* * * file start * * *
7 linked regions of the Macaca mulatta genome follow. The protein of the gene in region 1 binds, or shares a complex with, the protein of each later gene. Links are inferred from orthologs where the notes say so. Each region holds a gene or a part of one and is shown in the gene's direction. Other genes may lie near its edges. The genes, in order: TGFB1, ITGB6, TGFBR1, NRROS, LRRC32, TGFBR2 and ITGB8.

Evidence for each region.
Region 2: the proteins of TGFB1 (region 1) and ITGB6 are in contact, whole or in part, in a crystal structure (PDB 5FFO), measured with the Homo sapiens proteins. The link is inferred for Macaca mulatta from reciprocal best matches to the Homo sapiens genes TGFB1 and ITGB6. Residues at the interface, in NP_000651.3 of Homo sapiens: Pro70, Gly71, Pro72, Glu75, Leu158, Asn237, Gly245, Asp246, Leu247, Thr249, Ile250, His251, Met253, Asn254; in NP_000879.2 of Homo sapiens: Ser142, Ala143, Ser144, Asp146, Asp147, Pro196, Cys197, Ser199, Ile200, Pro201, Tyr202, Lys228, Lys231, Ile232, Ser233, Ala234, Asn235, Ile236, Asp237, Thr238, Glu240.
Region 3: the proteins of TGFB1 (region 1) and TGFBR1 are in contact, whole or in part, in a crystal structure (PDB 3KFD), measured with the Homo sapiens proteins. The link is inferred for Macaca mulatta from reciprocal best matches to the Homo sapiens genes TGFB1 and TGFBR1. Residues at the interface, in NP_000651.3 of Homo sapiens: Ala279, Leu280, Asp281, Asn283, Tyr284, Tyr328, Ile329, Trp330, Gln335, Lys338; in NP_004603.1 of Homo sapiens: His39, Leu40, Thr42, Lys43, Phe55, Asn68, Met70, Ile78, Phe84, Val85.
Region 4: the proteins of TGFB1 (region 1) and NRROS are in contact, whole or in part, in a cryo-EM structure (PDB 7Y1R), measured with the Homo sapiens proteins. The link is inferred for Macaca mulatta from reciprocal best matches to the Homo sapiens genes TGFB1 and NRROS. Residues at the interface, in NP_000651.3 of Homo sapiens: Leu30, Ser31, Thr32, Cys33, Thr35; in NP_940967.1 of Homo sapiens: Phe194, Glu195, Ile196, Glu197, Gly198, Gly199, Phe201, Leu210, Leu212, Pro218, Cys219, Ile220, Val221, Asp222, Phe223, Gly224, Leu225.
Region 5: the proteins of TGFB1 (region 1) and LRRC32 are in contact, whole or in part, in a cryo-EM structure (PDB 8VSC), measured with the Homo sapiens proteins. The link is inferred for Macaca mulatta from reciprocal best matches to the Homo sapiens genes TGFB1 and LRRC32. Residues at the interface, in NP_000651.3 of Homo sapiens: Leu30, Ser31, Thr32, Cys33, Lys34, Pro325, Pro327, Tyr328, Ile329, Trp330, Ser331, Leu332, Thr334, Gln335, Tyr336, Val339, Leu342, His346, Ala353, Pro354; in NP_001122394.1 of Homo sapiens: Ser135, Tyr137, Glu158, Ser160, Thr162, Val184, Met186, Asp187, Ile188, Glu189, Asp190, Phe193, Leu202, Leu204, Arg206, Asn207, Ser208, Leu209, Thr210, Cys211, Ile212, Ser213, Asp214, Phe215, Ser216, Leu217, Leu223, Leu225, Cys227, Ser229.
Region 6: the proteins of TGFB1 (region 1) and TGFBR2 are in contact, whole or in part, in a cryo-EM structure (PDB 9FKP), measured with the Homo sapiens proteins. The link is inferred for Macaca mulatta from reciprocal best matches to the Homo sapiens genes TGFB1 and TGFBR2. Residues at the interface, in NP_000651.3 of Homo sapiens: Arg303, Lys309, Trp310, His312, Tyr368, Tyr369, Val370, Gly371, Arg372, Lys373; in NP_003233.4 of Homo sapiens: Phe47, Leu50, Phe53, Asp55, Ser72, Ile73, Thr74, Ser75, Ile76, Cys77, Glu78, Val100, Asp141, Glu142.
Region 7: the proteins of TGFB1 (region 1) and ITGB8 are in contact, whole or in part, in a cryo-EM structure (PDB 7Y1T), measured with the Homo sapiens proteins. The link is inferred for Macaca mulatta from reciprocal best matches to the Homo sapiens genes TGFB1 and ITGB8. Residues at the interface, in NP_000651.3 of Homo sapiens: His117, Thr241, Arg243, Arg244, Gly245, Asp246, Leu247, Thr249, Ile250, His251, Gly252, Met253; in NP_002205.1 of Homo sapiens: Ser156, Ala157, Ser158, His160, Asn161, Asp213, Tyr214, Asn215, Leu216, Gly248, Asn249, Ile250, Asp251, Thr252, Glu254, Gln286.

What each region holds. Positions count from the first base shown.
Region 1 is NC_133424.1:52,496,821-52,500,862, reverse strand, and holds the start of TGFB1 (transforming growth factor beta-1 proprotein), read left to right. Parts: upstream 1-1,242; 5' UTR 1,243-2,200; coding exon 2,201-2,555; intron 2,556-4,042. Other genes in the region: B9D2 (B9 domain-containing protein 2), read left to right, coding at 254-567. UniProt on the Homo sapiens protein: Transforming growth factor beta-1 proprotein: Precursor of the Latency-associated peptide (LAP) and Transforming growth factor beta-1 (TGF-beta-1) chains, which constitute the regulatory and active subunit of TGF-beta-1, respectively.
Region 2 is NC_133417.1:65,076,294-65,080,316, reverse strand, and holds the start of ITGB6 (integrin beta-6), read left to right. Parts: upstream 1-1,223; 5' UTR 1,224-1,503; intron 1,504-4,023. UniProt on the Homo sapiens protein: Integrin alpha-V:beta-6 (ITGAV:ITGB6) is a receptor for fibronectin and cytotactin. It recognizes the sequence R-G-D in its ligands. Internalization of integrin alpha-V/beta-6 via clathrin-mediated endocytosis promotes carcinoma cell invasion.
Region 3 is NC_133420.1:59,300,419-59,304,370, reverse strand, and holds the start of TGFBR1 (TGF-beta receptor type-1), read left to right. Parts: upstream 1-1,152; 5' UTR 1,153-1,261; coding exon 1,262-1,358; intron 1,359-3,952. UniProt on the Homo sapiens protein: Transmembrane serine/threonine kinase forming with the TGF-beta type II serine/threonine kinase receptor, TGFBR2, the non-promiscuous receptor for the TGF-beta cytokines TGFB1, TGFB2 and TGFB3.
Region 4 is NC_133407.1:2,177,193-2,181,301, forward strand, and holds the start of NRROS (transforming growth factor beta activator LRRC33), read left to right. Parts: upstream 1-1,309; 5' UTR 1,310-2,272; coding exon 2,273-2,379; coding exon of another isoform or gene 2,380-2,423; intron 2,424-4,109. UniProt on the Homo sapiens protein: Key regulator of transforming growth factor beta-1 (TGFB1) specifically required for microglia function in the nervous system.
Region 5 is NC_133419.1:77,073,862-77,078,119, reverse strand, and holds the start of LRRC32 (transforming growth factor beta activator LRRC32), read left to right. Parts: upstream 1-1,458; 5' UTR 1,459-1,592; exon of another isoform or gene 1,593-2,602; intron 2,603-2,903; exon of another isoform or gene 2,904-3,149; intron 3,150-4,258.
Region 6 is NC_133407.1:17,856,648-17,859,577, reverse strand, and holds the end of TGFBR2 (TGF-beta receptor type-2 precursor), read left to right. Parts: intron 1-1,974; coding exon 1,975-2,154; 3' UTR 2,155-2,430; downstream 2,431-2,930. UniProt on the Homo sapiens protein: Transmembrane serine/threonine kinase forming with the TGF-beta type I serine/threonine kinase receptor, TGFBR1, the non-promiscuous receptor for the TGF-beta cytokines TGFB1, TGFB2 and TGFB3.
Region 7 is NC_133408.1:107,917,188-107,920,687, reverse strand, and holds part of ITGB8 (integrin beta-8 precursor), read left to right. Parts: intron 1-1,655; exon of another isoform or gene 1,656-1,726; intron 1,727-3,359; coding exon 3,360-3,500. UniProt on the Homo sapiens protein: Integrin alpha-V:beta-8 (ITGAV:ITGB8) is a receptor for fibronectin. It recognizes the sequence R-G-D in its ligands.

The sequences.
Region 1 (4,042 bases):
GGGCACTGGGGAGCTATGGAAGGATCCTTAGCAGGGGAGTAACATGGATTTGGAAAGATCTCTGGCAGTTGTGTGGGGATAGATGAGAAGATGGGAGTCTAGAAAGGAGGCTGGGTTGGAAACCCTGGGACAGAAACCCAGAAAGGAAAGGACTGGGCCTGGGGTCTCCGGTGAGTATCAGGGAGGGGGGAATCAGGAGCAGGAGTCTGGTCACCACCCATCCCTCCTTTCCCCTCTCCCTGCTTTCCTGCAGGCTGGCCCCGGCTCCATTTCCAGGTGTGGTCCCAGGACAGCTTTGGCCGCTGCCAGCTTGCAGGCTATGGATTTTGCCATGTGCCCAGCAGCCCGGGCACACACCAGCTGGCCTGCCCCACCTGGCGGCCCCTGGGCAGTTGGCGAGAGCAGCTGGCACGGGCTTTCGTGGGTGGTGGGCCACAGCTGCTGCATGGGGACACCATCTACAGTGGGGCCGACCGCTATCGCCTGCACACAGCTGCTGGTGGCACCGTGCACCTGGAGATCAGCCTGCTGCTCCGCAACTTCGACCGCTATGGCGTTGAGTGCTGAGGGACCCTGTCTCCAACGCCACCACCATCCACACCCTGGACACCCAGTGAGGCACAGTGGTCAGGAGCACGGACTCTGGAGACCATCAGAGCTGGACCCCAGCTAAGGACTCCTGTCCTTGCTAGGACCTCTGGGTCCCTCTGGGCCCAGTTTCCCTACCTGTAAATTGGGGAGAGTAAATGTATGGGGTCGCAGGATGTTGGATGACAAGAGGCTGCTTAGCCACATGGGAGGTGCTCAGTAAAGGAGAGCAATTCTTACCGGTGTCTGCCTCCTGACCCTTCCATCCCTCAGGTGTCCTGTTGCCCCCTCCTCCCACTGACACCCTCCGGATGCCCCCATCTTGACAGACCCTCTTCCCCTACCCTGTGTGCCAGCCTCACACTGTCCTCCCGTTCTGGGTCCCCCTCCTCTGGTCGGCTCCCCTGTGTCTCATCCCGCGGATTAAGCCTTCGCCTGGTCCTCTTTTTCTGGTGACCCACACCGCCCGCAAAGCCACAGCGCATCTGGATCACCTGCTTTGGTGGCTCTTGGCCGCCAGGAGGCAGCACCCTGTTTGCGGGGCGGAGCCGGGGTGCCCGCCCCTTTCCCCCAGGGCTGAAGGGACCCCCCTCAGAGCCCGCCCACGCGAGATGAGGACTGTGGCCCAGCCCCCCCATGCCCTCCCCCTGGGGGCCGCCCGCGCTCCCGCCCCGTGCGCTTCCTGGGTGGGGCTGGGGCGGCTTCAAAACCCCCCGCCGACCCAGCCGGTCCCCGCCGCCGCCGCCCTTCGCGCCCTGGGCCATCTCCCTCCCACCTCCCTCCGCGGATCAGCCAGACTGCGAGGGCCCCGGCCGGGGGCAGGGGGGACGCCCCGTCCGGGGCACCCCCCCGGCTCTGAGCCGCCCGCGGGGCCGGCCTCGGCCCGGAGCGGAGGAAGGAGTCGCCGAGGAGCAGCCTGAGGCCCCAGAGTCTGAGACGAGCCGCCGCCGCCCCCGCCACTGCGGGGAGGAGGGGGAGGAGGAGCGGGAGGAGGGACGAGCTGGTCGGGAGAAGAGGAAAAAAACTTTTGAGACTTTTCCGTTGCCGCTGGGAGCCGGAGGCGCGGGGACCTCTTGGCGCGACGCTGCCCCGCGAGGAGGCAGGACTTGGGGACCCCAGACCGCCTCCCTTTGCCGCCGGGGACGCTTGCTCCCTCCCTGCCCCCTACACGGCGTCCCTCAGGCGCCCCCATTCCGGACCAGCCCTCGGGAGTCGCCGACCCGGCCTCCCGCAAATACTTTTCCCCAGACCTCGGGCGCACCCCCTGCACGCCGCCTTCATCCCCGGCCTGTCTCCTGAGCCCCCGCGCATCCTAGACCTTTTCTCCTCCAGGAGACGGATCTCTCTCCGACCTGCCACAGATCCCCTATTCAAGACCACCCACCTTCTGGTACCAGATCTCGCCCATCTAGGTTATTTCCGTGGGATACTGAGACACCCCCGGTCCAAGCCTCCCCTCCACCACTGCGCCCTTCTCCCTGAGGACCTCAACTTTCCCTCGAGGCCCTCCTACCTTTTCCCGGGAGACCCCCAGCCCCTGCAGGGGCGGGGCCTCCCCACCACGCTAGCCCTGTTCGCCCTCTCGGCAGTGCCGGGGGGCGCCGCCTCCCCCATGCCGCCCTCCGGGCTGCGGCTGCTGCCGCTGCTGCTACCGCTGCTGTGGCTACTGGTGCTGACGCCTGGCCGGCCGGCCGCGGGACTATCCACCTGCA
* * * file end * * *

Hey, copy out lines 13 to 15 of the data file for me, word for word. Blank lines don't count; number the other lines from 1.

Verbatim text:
Region 4 is NC_133407.1:2,177,193-2,181,301, forward strand, and holds the start of NRROS (transforming growth factor beta activator LRRC33), read left to right. Parts: upstream 1-1,309; 5' UTR 1,310-2,272; coding exon 2,273-2,379; coding exon of another isoform or gene 2,380-2,423; intron 2,424-4,109. UniProt on the Homo sapiens protein: Key regulator of transforming growth factor beta-1 (TGFB1) specifically required for microglia function in the nervous system.
Region 5 is NC_133419.1:77,073,862-77,078,119, reverse strand, and holds the start of LRRC32 (transforming growth factor beta activator LRRC32), read left to right. Parts: upstream 1-1,458; 5' UTR 1,459-1,592; exon of another isoform or gene 1,593-2,602; intron 2,603-2,903; exon of another isoform or gene 2,904-3,149; intron 3,150-4,258.
Region 6 is NC_133407.1:17,856,648-17,859,577, reverse strand, and holds the end of TGFBR2 (TGF-beta receptor type-2 precursor), read left to right. Parts: intron 1-1,974; coding exon 1,975-2,154; 3' UTR 2,155-2,430; downstream 2,431-2,930. UniProt on the Homo sapiens protein: Transmembrane serine/threonine kinase forming with the TGF-beta type I serine/threonine kinase receptor, TGFBR1, the non-promiscuous receptor for the TGF-beta cytokines TGFB1, TGFB2 and TGFB3.